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Last Updated: Monday, 21 May 2007, 15:18 GMT 16:18 UK
Shock at ship's charred skeleton
By Dan Parkinson
BBC News

The Cutty Sark, Cutty Sark Trust
The Cutty Sark is the world's oldest surviving tea clipper

It was not what the tourists arriving in Greenwich to see the world famous Cutty Sark had expected to find.

Walking out from the station, they were first greeted by an overpowering smell of charred timber wafting over from the fire-hit ship.

Then as they emerged onto the bustling high street, they found their path blocked by police tape, fire engines and television satellite vans.

Dozens of school children on a trip to London from Lyon in France stood at the tape craning their necks to catch a glimpse of the burnt-out vessel.

"This is a real tragedy," said their teacher Sebastien Lamy. "I have been bringing my pupils here for years. Young people love the Cutty Sark. It is a world treasure. I just hope it isn't too badly damaged."

A steady stream of tourists arrived, mingling with concerned locals as news of the fire sunk in.

I ran out into the street and saw huge flames. I could feel the heat from 50 yards away.
Andrew Pamthilon, resident

Fire crews had been called to the 138-year-old tea clipper, which had been undergoing renovation works, at 0445 GMT.

Flames had ripped through the delicate structure by the time they managed to bring the blaze under control.

Detectives are looking into the possibility the fire had been started deliberately

Maier Edinth, who was visiting London from Switzerland, said she was horrified to learn arsonists could be to blame.

"It is unbelievable," she said. "We had no idea this had happened. It's a terrible shame. I can't believe anyone would do this."

'Blackened skeleton'

Stunned residents at the scene described hearing loud explosions in the early hours of the morning before being confronted by a raging inferno.

Andrew Pamthilon, 27, who lives 50 yards from the historic tourist attraction, said: "I was woken up at 0430 by what sounded like two large explosions. I ran out into the street and saw huge flames. I could feel the heat from 50 yards away. It was so intense.

Eric Wormgoor
Eric Wormgoor said the fire was heart breaking

"I began taking photos. The fire brigade arrived minutes later and moved everyone back, saying there could be gas canisters there."

The ship had been undergoing 25m renovation works and was surrounded by blue hoardings. An iron structure had been built over the ship to help carry out the project.

Most of what was visible behind the hoardings after the fire was the blackened skeleton of the restoration structure.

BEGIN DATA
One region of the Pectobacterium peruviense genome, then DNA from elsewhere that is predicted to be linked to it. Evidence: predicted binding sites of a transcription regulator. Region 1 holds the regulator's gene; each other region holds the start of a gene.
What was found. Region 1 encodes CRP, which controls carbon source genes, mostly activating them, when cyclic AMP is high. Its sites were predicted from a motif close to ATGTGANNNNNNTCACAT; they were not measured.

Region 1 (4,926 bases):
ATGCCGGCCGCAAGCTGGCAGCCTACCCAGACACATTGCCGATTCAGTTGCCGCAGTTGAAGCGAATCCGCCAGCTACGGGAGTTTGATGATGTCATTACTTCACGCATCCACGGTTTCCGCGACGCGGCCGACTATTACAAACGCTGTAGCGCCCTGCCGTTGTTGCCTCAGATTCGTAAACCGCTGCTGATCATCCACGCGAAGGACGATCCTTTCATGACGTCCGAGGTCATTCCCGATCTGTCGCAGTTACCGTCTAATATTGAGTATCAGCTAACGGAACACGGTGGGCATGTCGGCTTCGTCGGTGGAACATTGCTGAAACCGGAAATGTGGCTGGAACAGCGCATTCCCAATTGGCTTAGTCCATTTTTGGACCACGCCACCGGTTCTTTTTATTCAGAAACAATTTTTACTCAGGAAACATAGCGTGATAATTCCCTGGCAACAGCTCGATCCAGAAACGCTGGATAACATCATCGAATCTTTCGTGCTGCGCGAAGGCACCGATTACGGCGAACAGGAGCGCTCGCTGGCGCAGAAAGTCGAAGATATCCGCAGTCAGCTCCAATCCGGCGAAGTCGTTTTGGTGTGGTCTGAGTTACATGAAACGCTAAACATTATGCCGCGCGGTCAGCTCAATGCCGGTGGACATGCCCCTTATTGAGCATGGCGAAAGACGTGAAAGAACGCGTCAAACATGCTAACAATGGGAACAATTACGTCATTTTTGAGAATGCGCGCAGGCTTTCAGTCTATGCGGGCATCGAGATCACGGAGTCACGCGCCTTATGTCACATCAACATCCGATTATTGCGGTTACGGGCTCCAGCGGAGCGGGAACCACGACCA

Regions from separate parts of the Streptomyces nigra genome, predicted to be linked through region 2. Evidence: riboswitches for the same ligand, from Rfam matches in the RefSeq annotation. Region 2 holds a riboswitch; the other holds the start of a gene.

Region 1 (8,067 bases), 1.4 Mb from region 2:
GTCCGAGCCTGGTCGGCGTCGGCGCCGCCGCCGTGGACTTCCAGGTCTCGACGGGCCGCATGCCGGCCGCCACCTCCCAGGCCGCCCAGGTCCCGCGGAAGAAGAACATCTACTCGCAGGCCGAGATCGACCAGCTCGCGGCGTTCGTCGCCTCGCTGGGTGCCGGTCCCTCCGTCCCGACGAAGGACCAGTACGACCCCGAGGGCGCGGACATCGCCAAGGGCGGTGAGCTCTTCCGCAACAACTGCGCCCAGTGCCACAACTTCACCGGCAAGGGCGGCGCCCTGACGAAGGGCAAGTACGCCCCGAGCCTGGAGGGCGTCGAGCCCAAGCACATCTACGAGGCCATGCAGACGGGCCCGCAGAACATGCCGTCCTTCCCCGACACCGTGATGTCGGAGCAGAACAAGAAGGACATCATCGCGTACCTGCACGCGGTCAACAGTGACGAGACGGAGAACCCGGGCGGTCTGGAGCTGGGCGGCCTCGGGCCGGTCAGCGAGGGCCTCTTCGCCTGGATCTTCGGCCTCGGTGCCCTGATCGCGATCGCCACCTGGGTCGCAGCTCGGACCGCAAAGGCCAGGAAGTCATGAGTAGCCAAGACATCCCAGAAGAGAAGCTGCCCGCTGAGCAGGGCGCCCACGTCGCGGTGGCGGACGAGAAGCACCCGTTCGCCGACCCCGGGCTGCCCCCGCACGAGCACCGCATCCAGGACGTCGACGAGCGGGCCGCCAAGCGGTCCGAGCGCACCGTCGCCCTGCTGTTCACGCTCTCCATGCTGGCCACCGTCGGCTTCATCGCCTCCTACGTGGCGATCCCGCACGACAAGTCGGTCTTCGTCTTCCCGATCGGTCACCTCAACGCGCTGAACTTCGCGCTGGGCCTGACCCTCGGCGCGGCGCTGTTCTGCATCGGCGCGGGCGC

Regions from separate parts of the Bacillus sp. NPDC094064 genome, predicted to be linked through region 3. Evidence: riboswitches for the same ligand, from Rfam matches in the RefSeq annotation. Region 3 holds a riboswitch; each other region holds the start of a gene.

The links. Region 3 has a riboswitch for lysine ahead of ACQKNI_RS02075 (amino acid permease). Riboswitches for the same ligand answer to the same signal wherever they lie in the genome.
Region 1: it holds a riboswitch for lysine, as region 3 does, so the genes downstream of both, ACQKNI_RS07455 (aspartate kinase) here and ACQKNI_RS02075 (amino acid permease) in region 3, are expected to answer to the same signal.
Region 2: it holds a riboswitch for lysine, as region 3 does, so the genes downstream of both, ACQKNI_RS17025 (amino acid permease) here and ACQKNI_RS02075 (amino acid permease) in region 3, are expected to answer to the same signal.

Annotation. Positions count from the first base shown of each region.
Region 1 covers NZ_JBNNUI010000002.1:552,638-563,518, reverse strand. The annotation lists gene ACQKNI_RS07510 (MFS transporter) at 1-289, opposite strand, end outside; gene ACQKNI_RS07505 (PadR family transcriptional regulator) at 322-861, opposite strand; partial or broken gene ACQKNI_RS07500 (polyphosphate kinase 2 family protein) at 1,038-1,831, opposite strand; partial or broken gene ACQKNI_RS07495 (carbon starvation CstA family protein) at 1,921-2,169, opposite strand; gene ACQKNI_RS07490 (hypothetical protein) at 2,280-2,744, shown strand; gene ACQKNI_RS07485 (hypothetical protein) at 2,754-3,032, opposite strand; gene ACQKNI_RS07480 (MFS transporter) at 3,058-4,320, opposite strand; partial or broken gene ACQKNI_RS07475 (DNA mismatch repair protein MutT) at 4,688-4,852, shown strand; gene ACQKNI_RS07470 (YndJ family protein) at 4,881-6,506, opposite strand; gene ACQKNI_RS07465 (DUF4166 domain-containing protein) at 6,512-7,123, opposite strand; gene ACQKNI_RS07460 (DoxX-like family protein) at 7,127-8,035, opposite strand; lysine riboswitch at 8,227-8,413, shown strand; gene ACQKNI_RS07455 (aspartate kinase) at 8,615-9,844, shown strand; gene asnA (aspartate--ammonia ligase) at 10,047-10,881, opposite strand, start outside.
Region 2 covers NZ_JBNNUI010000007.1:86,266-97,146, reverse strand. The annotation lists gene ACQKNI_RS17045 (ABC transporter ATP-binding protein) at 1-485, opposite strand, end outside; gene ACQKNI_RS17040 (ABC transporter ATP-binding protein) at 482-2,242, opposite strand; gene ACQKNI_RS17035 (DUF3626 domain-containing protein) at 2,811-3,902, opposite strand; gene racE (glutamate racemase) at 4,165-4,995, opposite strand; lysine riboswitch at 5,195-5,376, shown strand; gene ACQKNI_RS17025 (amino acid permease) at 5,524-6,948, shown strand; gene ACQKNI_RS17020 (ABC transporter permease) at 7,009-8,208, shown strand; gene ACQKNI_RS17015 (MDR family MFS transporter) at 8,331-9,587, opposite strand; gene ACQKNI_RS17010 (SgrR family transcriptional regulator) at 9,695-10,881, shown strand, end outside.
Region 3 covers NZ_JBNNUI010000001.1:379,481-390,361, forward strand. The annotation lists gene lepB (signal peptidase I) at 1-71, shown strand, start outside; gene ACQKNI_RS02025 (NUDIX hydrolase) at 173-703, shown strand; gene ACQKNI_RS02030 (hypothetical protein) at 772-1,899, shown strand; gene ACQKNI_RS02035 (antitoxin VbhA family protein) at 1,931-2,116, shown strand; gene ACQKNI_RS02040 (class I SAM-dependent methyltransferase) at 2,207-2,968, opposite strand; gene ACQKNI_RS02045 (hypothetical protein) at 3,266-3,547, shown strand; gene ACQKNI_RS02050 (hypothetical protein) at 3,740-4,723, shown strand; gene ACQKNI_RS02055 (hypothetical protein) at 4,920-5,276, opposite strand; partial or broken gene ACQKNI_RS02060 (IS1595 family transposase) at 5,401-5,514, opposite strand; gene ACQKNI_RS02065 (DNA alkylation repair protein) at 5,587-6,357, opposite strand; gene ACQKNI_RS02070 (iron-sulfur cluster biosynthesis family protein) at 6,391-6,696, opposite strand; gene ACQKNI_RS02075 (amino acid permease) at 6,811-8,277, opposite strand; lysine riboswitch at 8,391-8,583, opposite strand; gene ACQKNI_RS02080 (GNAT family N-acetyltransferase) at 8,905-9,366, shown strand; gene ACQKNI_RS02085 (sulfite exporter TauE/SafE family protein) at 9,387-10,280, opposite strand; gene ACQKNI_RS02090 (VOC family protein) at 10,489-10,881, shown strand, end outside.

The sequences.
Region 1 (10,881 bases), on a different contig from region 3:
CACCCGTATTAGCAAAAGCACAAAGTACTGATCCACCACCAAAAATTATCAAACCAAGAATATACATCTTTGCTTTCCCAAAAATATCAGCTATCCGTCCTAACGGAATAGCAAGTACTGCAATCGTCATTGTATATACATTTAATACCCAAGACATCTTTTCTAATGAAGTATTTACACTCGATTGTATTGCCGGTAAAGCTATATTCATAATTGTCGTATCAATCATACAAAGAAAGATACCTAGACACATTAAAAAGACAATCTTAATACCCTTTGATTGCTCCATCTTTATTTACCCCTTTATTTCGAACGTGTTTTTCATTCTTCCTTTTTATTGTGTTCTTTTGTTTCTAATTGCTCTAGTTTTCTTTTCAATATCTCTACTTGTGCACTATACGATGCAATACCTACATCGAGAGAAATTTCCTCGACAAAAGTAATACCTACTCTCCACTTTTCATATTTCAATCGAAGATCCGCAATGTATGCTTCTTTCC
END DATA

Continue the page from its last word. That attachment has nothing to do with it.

The original iron frame of the ship was also partly visible and looked badly damaged.


Looking forlornly at the damage, local councillors Maureen O'Mara and David Grant said the local community would be saddened by news of the fire.

"This is really one of the key things that puts Greenwich on the map," said Mr Grant.

We and all the shops round here are dependant on the tourists for our trade... it could severely damage our business
Nuno Pires, local businessman

"People are proud that we have this and it is much loved. It is iconic, not only for us but for London and the country as a whole."

Cheryl Yeowell, 32, whose father Brian was the last Cutty Sark boatswain, responsible for its upkeep, had been visiting the ship since she was a young girl.

"It is a real part of my life and the lives of many people who live around here," she said.


"I used to come here and help out with my dad. I have seen how much fun people have had here. I remember the crew used to dress as Santa at Christmas and entertain the kids.

"It was that kind of friendly place. This is a real part of the nation's heritage. I am devastated and angry that this has happened."

Eric Wormgoor said: "When I first heard about this my first reaction was 'I hope it will be possible to restore it'.

Nuno Pires
Nuno Pires said businesses feared they could lose custom

"I have been here many times with all my children, and all my friends and relatives. It's always on the list of things to visit when people come to stay with me and it is heart breaking to think it could have been lost."

Local businesses were also worried tourists might be put off visiting the attraction, which still has a popular visitor centre outlining the restoration project.

Nuno Pires, who works in an Italian cafe close to the Cutty Sark, said: "We and all the shops round here are dependent on the tourists for our trade.

"If people are put off coming, it could severely damage our business. This is a major concern for us all."

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